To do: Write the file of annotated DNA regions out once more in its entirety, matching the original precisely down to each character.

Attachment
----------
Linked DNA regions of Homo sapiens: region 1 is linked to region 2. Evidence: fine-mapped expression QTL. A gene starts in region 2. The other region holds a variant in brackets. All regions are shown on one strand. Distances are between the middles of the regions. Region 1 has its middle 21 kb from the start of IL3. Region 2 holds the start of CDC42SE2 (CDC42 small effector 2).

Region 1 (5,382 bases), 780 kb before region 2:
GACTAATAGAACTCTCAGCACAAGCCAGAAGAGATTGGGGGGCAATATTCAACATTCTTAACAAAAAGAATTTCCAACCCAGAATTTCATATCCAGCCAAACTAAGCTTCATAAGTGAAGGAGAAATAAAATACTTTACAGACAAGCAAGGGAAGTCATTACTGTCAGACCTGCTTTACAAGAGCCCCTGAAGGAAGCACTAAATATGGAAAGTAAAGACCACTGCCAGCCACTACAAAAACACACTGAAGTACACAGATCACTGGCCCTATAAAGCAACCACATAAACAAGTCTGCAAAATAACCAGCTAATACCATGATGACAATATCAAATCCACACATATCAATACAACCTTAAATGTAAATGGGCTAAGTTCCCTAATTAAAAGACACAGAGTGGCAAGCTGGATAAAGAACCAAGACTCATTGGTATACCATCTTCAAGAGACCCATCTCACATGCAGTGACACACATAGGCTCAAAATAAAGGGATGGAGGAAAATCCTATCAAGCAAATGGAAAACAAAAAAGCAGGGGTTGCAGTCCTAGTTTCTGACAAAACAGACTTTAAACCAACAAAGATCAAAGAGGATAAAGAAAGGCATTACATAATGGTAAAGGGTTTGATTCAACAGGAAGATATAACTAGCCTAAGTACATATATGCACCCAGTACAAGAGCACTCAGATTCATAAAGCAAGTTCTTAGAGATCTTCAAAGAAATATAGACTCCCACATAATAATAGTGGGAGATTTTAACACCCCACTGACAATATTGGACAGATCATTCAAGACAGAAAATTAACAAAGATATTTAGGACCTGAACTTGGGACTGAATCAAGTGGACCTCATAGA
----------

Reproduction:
Linked DNA regions of Homo sapiens: region 1 is linked to region 2. Evidence: fine-mapped expression QTL. A gene starts in region 2. The other region holds a variant in brackets. All regions are shown on one strand. Distances are between the middles of the regions. Region 1 has its middle 21 kb from the start of IL3. Region 2 holds the start of CDC42SE2 (CDC42 small effector 2).

Region 1 (5,382 bases), 780 kb before region 2:
GACTAATAGAACTCTCAGCACAAGCCAGAAGAGATTGGGGGGCAATATTCAACATTCTTAACAAAAAGAATTTCCAACCCAGAATTTCATATCCAGCCAAACTAAGCTTCATAAGTGAAGGAGAAATAAAATACTTTACAGACAAGCAAGGGAAGTCATTACTGTCAGACCTGCTTTACAAGAGCCCCTGAAGGAAGCACTAAATATGGAAAGTAAAGACCACTGCCAGCCACTACAAAAACACACTGAAGTACACAGATCACTGGCCCTATAAAGCAACCACATAAACAAGTCTGCAAAATAACCAGCTAATACCATGATGACAATATCAAATCCACACATATCAATACAACCTTAAATGTAAATGGGCTAAGTTCCCTAATTAAAAGACACAGAGTGGCAAGCTGGATAAAGAACCAAGACTCATTGGTATACCATCTTCAAGAGACCCATCTCACATGCAGTGACACACATAGGCTCAAAATAAAGGGATGGAGGAAAATCCTATCAAGCAAATGGAAAACAAAAAAGCAGGGGTTGCAGTCCTAGTTTCTGACAAAACAGACTTTAAACCAACAAAGATCAAAGAGGATAAAGAAAGGCATTACATAATGGTAAAGGGTTTGATTCAACAGGAAGATATAACTAGCCTAAGTACATATATGCACCCAGTACAAGAGCACTCAGATTCATAAAGCAAGTTCTTAGAGATCTTCAAAGAAATATAGACTCCCACATAATAATAGTGGGAGATTTTAACACCCCACTGACAATATTGGACAGATCATTCAAGACAGAAAATTAACAAAGATATTTAGGACCTGAACTTGGGACTGAATCAAGTGGACCTCATAGA